By Kalvin Valdillez, Tulalip News
For nine consecutive years, the Tulalip Tribes hosted an annual Stick Games Tournament at the start of every summer. Typically held during the first weekend of June, the tournament takes place at the Tulalip Amphitheater and attracts tribal members from all throughout the Northwest region, including many families hailing from First Nation Bands in British Columbia.
The worldwide pandemic put most social gatherings and events on-hold to limit the spread of the communicable disease. And to the dismay of many lifelong stick games players, the tournament was canceled in both 2020 and 2021. The cancellations, however, made the return of the tournament all the more exciting as hundreds of Natives showed out for this year’s competition during the weekend of June 3rd-5th.
“It’s nice to visit with family who I haven’t seen in forever,” exclaimed Spokane tribal member and Tulalip community member, Marsella Gonzalez. “I played all weekend. I used to play every year before COVID happened, so I haven’t played in a long time. It’s fun and enjoyable to gather together again and play against one another, as well as getting to know more people from other tribes. It’s great to see everybody out and about and enjoying each other’s company.”
Stick games, also known as bone games, hand games, slahal, and lahal, is a traditional game that was gifted to the coastal people in ancient times. The game was taught to the people by the animals of the region as a means to settle a multitude of intertribal disputes regarding hunting and fishing grounds, as well as to prevent warfare between tribes. For generations tribal nations have passed down the knowledge of how to play the game, which requires the skill and mastery of deception and distraction.
Gameplay requires two opposing teams, consisting of three to five players, to face-off against each other. The game pieces, which includes a set of bones and sticks, are discreetly distributed amongst the players on one team. The opposing team must correctly guess where the bones are hidden and how many pieces the player has concealed in their hands. The sticks are used to keep score. The team with their bones in-play, sing traditional family songs in an attempt to distract the other team from seeing who the bones are given to. The team that has the most correct number of guesses wins the game and advances to the next round.
There are a number of unofficial game pieces as well that helps teams immensely during a stick game tournament, such as foldable lawn chairs so that teams can quickly set-up against their opponents and move and play about the grounds; pull-over hoodies so a player can hide the bones in their front pockets, and also bandanas for the same reason. And finally, traditional hand-drums so your team can sing loud and distract the opposing team while the bones are passed amongst the team.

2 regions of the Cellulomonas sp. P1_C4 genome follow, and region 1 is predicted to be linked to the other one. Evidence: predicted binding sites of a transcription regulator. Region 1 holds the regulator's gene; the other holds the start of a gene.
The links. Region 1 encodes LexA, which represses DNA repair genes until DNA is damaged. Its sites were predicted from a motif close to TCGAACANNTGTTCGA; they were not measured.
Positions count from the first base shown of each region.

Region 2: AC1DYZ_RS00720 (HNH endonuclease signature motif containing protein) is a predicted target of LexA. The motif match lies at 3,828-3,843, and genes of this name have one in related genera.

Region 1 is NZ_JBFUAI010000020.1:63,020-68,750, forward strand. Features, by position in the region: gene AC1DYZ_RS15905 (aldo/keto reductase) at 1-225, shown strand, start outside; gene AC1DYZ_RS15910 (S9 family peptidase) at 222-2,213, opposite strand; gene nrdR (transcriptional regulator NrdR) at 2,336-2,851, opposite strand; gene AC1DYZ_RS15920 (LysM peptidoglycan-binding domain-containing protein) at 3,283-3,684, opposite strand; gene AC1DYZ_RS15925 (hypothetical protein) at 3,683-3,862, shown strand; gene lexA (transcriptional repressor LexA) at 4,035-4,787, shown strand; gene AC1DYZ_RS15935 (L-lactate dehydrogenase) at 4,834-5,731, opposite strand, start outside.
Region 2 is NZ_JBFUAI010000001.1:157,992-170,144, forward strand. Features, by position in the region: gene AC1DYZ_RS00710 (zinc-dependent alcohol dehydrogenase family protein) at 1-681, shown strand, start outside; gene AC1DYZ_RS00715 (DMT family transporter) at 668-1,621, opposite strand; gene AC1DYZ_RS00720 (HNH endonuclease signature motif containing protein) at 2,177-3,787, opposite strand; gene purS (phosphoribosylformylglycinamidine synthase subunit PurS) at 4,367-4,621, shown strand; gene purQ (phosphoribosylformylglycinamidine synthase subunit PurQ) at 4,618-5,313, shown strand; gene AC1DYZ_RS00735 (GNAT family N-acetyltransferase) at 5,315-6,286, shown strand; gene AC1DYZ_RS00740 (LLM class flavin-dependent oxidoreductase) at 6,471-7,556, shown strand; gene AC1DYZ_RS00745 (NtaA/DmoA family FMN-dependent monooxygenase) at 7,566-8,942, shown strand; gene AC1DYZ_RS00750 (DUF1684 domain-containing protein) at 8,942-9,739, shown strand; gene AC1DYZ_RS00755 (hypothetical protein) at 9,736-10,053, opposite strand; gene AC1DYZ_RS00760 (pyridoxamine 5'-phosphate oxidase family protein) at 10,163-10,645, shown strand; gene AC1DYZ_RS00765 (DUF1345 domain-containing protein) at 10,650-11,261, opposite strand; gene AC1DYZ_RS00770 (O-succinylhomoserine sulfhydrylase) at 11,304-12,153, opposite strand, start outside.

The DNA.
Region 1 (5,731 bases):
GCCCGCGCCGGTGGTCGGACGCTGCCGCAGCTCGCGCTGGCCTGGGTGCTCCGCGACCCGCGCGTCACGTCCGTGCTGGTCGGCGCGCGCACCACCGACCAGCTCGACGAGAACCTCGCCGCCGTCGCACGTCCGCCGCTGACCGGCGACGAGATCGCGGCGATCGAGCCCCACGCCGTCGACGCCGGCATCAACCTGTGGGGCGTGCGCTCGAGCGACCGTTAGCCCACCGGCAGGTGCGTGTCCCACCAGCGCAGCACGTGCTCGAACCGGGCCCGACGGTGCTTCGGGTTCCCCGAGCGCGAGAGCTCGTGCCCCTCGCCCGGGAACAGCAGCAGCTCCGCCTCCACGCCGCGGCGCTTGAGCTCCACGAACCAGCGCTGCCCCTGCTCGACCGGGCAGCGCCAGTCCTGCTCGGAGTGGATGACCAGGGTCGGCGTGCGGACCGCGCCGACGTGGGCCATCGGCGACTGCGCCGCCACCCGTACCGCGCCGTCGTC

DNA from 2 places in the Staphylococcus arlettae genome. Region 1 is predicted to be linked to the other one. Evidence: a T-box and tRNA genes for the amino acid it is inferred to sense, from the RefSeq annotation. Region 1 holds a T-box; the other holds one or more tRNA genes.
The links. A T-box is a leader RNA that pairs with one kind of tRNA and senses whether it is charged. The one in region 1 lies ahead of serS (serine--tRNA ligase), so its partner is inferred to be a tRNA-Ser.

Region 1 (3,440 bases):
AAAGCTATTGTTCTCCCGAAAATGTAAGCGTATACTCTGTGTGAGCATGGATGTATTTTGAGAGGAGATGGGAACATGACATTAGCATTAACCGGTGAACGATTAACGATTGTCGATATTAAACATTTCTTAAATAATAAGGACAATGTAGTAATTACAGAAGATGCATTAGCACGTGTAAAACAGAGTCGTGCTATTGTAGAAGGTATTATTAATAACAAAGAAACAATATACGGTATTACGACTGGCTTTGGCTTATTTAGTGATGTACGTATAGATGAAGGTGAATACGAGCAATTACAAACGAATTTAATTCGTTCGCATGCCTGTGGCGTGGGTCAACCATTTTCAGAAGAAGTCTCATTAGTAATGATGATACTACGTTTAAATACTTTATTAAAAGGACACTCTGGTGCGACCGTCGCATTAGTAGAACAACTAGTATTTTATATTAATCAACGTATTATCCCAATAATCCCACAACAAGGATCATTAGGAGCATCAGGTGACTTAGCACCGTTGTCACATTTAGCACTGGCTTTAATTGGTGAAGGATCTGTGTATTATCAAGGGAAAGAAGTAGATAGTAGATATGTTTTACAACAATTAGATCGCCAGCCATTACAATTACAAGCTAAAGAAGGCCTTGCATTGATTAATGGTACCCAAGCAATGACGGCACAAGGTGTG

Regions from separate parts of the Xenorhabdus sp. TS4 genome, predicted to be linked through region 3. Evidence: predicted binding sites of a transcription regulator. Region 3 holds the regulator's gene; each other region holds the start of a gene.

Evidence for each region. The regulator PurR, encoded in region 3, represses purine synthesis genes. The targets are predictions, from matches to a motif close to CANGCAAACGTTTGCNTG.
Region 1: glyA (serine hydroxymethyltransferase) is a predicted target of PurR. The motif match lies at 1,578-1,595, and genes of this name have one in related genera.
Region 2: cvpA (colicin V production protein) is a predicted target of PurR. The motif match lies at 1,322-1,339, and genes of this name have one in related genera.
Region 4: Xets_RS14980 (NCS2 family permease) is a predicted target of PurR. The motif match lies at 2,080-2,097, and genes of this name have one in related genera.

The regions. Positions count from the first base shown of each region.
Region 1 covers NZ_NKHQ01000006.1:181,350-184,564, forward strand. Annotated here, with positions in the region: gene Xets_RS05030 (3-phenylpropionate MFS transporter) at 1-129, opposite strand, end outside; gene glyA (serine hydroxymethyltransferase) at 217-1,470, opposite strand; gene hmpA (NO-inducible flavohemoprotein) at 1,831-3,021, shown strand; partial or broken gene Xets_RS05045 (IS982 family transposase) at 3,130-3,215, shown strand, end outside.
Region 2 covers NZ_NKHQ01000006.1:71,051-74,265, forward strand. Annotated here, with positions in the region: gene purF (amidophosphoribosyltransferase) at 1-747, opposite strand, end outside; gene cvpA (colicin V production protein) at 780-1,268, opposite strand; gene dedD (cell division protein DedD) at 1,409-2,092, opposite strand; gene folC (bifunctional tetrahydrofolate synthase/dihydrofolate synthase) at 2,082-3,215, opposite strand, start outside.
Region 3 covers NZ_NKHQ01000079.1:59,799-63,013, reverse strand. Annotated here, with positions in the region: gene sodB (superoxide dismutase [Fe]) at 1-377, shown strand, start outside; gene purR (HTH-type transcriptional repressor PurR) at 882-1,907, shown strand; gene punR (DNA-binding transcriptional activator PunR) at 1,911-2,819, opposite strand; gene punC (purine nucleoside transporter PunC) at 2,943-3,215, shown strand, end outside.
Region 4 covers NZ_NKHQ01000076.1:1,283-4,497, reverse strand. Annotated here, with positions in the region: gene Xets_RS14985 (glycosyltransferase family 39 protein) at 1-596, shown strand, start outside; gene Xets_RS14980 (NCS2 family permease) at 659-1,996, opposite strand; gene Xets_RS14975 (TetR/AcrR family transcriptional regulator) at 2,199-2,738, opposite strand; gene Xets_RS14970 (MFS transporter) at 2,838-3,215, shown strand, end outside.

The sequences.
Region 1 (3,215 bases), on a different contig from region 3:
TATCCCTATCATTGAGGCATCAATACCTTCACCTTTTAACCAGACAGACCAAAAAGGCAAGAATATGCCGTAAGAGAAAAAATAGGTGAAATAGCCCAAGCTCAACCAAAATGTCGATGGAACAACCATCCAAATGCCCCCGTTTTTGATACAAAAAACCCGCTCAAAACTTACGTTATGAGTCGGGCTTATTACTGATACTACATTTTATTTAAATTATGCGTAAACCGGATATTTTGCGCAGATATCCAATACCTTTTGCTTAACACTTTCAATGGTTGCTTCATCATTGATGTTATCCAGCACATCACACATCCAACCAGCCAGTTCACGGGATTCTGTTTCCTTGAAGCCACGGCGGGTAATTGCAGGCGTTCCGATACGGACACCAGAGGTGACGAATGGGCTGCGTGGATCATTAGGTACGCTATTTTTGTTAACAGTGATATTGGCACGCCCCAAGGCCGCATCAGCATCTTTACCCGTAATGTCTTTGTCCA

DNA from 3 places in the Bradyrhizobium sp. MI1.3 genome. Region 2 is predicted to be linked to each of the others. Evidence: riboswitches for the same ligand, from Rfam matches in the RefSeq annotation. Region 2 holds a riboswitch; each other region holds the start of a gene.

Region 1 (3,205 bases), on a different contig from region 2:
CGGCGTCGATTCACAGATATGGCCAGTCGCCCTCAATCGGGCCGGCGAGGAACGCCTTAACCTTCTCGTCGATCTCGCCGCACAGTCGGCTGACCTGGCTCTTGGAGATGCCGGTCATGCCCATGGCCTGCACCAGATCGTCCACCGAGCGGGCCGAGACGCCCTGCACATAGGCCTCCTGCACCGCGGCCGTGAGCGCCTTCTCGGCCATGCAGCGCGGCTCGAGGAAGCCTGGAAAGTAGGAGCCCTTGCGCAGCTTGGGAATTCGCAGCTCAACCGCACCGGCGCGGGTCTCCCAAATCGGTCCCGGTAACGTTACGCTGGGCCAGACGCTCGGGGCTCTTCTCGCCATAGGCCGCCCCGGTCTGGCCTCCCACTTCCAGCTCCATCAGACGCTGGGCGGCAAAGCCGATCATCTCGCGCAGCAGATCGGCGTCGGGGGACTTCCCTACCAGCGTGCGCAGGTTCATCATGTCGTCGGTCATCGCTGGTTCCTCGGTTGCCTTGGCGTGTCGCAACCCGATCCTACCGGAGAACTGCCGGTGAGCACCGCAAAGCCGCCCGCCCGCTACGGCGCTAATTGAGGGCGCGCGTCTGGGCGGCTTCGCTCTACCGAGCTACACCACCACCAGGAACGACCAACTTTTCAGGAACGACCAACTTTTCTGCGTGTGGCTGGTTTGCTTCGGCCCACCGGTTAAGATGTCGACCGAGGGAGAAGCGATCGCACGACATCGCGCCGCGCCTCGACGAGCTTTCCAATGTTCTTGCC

Said Marsella, “I love hiding the bones. It’s nerve-racking but it’s exciting because you’re trying to keep them hidden so well. I was taught not to look people in the eyes when playing, and I did it twice this weekend and got caught each time. The game is amazing to play. Next, I have to learn more songs.”
Another highlight of the tournament is shopping and supporting local Indigenous artists, chefs, and entrepreneurs as numerous vendors set-up shop at the amphitheater each year. Several Tulalip tribal members were in attendance this year, selling their trademark goods to event-goers including Josh Fryberg and family who sold hoodies and smoked salmon, Jared Parks sold his signature sweet-and-salty kettle corn, Natosha Gobin had natural salves and balms available for purchase, and Winona Shopbell-Fryberg and Santana Shopbell-Proehl had a selection of beadwork for sale.
The participants of the Tulalip Stick Games Tournament compete for the chance to take home a cash prize. This year many cash prizes were awarded, including the grand prize of $50,000. In addition to the main competition, several mini-tournaments are held throughout the weekend such as the three-man tournament and the kid’s tournament, and many rounds are also played during open-games on the opening day of the weekend-long event.
“I am a 5th generation stick game player, it’s been a part of my family since the beginning of time pretty much,” said young Lummi tribal member, Tavis Washington Jr. “It feels great to come out after the pandemic and see all the people I usually see at these kind of events, and to meet new people too. My favorite part of the game is winning! Shoot – I like when my team or my family wins a lot. But it feels like it’s been forever since we last played and I am just happy to be back here playing at Tulalip.”